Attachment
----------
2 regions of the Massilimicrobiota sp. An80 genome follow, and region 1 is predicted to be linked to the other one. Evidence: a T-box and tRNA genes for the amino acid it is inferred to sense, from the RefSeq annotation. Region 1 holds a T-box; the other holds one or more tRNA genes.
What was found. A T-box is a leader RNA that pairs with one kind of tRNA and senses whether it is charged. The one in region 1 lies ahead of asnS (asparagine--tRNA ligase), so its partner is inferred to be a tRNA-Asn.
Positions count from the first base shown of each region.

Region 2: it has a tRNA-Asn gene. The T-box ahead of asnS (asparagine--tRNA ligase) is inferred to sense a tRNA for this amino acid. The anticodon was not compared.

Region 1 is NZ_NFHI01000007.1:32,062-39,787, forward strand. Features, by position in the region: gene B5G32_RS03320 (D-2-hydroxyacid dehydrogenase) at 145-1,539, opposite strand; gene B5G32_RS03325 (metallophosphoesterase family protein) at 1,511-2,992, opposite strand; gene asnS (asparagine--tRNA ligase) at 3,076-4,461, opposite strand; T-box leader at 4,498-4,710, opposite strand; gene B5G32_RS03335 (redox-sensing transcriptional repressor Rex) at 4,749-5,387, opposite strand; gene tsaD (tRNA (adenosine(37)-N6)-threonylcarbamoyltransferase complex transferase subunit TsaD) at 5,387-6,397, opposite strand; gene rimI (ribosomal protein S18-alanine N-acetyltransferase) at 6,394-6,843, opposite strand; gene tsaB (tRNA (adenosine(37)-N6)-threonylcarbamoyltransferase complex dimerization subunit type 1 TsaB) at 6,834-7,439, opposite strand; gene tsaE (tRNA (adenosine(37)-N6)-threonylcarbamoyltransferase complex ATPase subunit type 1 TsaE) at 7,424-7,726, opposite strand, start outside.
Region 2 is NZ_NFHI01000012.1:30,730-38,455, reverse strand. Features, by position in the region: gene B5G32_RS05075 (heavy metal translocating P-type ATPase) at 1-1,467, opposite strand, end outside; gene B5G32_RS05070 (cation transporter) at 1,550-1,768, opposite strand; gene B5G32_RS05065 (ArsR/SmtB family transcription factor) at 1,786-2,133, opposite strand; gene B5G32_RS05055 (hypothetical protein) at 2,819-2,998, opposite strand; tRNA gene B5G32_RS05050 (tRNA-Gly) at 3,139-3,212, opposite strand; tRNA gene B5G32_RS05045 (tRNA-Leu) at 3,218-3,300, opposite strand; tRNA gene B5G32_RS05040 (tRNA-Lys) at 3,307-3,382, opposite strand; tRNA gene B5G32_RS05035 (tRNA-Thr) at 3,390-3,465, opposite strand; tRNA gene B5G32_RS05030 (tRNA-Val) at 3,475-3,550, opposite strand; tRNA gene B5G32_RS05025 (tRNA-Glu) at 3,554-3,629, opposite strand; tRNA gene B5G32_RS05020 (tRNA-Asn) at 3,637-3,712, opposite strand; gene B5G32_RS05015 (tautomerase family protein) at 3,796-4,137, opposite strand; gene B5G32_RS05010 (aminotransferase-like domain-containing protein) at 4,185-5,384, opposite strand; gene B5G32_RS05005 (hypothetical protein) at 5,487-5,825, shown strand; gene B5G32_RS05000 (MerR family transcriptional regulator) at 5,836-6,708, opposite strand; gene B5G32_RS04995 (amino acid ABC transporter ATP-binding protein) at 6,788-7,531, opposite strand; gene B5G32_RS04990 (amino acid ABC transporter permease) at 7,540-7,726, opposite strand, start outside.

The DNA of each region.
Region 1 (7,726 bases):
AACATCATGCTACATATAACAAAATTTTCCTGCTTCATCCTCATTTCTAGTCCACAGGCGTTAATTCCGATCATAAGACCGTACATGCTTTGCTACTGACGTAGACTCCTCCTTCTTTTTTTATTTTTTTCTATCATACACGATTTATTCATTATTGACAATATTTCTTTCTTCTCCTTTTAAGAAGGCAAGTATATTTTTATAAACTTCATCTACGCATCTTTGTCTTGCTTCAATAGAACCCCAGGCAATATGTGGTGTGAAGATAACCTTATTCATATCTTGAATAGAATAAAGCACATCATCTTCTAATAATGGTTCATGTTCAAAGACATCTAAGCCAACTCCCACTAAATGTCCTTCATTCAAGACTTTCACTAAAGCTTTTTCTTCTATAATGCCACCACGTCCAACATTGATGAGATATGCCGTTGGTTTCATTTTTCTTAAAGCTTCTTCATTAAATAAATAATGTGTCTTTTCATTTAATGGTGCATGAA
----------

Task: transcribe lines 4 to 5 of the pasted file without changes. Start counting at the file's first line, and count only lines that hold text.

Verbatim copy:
Region 2: it has a tRNA-Asn gene. The T-box ahead of asnS (asparagine--tRNA ligase) is inferred to sense a tRNA for this amino acid. The anticodon was not compared.

Region 1 is NZ_NFHI01000007.1:32,062-39,787, forward strand. Features, by position in the region: gene B5G32_RS03320 (D-2-hydroxyacid dehydrogenase) at 145-1,539, opposite strand; gene B5G32_RS03325 (metallophosphoesterase family protein) at 1,511-2,992, opposite strand; gene asnS (asparagine--tRNA ligase) at 3,076-4,461, opposite strand; T-box leader at 4,498-4,710, opposite strand; gene B5G32_RS03335 (redox-sensing transcriptional repressor Rex) at 4,749-5,387, opposite strand; gene tsaD (tRNA (adenosine(37)-N6)-threonylcarbamoyltransferase complex transferase subunit TsaD) at 5,387-6,397, opposite strand; gene rimI (ribosomal protein S18-alanine N-acetyltransferase) at 6,394-6,843, opposite strand; gene tsaB (tRNA (adenosine(37)-N6)-threonylcarbamoyltransferase complex dimerization subunit type 1 TsaB) at 6,834-7,439, opposite strand; gene tsaE (tRNA (adenosine(37)-N6)-threonylcarbamoyltransferase complex ATPase subunit type 1 TsaE) at 7,424-7,726, opposite strand, start outside.